“I actually asked that question: What would have happened if I just sailed through it. Because I actually almost went through the fence. There were trees [on the other side]. So what would you rather do? I don’t know.”

Early on, Wickens’s crash prompted renewed talk of safety improvements, but that talk has largely died down.

In many ways, the sport has returned to business as usual: the long-held belief that racing is just inherently dangerous, potentially deadly, and that everyone involved – including drivers and fans – accepts it. Like other racing circuits, from NASCAR to Formula 1, IndyCar knows that risk is part of the attraction. When it comes to attendance and television rights, it’s partly what pays the bills.

“It’s a dangerous sport, yes,” Frye said. “We, as a league and series, do everything we can to mitigate it. And every time you have something happen, you learn something from it and then it’s our job to react to it.”

For Igdalsky, there is a cruel irony to Turn 2 that he argues has been overlooked.

Pocono Raceway, which is more of a triangle with rounded corners than an oval, was built as an homage to other famous tracks in the late-1960s. Turn 2 is a carbon copy of a turn at Indianapolis Speedway, site of the Indianapolis 500.

“The measurements and the physics of the corner are nearly identical,” Igdalsky said. “But people say, ‘Turn 2 is terribly dangerous.’ ”

However, since the track played host to its first race in 1971, the top-end speed of IndyCars has increased by nearly 85 kilometres an hour. Although the physics of the track remain unchanged, the same can’t be said for the cars.

Pocono will continue to play host to NASCAR races, in which the cars are slower and the drivers are less exposed, but for now, no one knows if IndyCar will ever be back. The legacy of Wickens’s accident may, in fact, be the end of an era in the sport.

For his part, Wickens has not moved on from racing. In the fall, he married his fiancée, Karli, leaning on a walker while he recited his vows. The new couple danced, with Karli bracing him as they swayed to the music and Wickens shuffled from side to side. It was a promise he fulfilled to her after the accident, that he would dance at their wedding. At the time of the crash, even some of his doctors thought he would never get there.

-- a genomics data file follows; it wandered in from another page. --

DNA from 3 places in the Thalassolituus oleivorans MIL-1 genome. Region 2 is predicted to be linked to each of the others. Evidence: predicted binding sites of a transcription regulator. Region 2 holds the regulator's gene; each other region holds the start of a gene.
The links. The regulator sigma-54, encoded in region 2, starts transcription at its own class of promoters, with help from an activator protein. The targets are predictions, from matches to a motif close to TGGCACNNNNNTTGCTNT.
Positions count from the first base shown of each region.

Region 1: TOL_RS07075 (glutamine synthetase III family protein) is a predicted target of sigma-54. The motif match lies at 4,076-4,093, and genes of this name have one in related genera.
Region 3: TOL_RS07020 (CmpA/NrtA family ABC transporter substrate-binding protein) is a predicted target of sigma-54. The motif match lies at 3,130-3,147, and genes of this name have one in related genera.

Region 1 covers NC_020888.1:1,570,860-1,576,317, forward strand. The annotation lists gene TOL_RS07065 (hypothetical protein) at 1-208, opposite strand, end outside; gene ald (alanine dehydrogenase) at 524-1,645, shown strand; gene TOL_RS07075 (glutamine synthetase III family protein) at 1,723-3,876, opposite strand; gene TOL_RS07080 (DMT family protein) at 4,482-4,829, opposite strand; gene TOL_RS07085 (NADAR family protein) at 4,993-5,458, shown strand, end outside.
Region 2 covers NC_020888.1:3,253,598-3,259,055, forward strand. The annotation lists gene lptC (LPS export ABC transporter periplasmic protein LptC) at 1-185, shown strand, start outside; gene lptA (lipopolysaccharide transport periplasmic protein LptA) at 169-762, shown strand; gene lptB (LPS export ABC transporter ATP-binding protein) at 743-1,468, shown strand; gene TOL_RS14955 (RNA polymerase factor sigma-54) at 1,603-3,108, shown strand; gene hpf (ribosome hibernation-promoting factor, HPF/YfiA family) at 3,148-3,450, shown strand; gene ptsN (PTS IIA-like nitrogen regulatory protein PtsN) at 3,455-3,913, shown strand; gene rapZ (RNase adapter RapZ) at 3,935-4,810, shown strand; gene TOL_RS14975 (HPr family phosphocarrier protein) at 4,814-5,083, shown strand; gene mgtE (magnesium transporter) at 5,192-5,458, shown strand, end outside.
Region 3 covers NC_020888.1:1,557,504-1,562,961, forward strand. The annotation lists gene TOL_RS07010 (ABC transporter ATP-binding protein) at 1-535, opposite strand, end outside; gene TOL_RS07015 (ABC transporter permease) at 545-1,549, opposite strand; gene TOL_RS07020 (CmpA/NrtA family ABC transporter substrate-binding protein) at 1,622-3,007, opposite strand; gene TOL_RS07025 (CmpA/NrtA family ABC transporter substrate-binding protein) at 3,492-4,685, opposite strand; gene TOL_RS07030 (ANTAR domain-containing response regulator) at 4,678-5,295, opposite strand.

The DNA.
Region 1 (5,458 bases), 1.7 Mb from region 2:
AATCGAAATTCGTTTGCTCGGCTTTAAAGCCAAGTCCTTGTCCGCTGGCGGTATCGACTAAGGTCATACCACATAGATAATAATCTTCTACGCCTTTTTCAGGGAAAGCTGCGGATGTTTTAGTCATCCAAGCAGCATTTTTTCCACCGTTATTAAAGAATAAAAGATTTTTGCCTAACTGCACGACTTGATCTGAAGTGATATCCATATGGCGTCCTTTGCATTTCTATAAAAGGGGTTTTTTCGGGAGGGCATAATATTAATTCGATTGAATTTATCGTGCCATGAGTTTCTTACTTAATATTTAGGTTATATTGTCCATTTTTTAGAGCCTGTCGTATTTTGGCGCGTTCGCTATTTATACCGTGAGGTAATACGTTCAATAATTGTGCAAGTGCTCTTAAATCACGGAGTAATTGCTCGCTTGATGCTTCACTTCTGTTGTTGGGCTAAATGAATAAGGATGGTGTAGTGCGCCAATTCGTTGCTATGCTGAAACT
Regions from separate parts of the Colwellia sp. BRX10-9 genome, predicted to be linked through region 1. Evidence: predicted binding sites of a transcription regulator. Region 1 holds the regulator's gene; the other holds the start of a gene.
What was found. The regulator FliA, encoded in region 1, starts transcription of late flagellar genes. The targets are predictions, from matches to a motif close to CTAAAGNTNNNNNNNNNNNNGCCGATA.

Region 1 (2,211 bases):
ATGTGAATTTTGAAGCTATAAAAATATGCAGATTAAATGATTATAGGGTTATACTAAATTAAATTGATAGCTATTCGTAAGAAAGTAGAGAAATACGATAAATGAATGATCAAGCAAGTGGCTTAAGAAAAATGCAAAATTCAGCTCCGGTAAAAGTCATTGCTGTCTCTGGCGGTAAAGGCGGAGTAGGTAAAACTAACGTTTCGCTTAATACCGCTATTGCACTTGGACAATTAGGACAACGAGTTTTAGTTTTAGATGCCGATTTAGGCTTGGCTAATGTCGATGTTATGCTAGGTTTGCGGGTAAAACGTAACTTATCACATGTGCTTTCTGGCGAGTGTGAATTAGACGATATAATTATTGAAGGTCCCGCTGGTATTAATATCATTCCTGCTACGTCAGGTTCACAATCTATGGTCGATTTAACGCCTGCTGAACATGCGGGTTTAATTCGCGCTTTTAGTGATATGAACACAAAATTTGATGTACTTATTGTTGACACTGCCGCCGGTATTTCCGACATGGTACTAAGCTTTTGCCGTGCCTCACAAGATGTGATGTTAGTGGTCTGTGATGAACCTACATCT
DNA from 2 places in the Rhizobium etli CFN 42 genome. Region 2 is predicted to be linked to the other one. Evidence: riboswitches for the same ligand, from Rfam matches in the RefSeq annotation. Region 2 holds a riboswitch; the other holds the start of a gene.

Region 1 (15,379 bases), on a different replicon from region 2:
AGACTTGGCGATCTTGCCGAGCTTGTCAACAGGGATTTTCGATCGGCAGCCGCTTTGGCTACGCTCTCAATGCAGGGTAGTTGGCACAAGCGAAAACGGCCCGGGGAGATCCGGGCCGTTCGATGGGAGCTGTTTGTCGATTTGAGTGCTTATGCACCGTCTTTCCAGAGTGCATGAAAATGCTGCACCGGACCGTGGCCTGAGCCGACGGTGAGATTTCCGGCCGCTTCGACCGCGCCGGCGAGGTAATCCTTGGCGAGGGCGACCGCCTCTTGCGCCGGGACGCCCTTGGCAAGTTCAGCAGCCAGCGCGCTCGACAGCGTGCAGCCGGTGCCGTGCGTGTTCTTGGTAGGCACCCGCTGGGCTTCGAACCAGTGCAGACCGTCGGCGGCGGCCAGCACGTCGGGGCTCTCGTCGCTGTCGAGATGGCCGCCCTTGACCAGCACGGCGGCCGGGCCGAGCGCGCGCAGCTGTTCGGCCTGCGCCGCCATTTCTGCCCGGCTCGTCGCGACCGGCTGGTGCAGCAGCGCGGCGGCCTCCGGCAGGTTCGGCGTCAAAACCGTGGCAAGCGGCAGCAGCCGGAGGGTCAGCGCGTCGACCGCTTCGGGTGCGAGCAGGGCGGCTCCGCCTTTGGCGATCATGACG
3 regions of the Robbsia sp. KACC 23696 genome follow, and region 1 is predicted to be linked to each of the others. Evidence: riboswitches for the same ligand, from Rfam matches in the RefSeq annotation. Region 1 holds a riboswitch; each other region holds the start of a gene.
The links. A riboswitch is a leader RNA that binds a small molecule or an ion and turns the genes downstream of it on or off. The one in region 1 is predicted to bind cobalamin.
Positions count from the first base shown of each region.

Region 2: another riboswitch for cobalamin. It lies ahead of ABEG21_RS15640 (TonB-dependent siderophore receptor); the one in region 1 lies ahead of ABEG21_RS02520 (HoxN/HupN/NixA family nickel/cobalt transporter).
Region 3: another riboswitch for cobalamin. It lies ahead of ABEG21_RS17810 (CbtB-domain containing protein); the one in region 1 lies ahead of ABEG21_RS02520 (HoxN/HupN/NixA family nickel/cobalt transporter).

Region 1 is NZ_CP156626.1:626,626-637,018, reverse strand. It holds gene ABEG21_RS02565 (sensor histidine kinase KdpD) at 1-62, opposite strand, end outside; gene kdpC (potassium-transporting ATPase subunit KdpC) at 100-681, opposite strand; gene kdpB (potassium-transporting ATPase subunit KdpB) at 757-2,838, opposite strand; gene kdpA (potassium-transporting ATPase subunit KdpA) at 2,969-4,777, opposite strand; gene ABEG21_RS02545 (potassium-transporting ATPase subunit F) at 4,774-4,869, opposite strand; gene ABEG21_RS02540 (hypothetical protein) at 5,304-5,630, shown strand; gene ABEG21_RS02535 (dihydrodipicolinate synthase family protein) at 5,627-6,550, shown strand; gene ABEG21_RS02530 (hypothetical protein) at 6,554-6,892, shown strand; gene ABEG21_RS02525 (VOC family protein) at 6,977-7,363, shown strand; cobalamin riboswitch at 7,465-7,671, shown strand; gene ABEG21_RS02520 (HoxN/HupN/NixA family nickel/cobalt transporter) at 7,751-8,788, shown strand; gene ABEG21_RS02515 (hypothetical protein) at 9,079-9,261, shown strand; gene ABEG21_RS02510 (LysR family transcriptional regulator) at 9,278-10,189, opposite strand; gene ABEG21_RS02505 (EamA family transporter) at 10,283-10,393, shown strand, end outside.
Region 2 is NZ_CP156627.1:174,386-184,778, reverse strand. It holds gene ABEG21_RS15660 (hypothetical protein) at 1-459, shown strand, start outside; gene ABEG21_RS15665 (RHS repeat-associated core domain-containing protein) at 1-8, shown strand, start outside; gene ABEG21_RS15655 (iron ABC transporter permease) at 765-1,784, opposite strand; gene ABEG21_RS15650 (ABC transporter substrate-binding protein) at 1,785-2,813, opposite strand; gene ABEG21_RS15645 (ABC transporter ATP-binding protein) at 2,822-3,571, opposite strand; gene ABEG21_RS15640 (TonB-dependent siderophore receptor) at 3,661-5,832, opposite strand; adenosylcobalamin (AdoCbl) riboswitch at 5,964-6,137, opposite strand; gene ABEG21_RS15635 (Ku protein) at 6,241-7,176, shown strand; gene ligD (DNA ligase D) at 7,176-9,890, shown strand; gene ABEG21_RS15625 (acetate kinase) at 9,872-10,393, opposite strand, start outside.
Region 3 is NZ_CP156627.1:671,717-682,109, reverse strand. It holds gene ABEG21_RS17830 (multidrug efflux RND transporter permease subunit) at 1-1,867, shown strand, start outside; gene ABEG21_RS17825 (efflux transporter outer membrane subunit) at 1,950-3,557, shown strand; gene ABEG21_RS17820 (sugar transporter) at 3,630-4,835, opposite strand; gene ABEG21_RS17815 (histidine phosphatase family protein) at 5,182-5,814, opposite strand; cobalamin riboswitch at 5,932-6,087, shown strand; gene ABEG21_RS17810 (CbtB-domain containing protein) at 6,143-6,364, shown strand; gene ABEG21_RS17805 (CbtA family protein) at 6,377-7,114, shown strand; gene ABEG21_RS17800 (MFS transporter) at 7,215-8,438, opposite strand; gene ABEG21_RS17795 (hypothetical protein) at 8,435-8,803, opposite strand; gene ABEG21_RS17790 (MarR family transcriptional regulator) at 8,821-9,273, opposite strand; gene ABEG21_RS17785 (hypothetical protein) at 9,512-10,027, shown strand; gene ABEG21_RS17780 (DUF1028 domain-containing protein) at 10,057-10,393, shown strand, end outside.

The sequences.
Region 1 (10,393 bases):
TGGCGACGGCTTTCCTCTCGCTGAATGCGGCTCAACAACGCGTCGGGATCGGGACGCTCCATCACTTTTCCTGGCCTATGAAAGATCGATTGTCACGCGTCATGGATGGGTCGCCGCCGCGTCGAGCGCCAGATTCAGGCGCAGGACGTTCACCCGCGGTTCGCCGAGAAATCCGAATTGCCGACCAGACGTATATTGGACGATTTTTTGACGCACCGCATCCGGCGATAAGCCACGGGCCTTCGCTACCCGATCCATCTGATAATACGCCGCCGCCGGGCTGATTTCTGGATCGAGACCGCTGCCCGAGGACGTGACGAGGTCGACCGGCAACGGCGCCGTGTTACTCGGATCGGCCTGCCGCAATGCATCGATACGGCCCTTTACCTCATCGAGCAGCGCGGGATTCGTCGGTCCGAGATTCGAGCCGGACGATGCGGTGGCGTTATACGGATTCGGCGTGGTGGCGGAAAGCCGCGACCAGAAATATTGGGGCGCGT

Returning to racing is another goal he refuses to surrender.

Last week, Wickens practised learning to walk with a cane, putting one tentative foot in front of the other during his latest round of intense physiotherapy. He’s still a long way off from walking normally, but it’s a start.

“I tried a couple months ago, and I couldn’t even take two steps,” he said on social media. “Today I was walking around at a snail’s pace. It’s days like today that make me want to work even harder.”

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NHL announces massive update to 2021-22 season schedule with games moved due to COVID-19 – CBS Sports




The NHL has announced an update to the 2021-22 regular season schedule, which will allow all 32 teams to finish their 82-game seasons by the original closing date of April 29.

As a part of the update, there are new dates for all 98 games that had been previously postponed from Nov. 18, 2021 to Jan. 18, 2022 due to COVID-19. In addition, there are date changes regarding 23 other games in an effort to accommodate the new dates for games that were postponed.

The league will use the 16-day period from Feb. 7-22 that was previously slated for the NHL‘s participating in the 2022 Winter Olympics. There will be games scheduled on all 16 of those days.

“We are profoundly grateful to our fans for their support and understanding during a challenging time and to our Clubs, the NHL Players’ Association and the Players for their cooperation in a rescheduling of unprecedented logistical complexity,” NHL Deputy Commissioner Bill Daly said in a press release.

In addition to these changes, the NHL also revealed that there will be start time changes for the following games: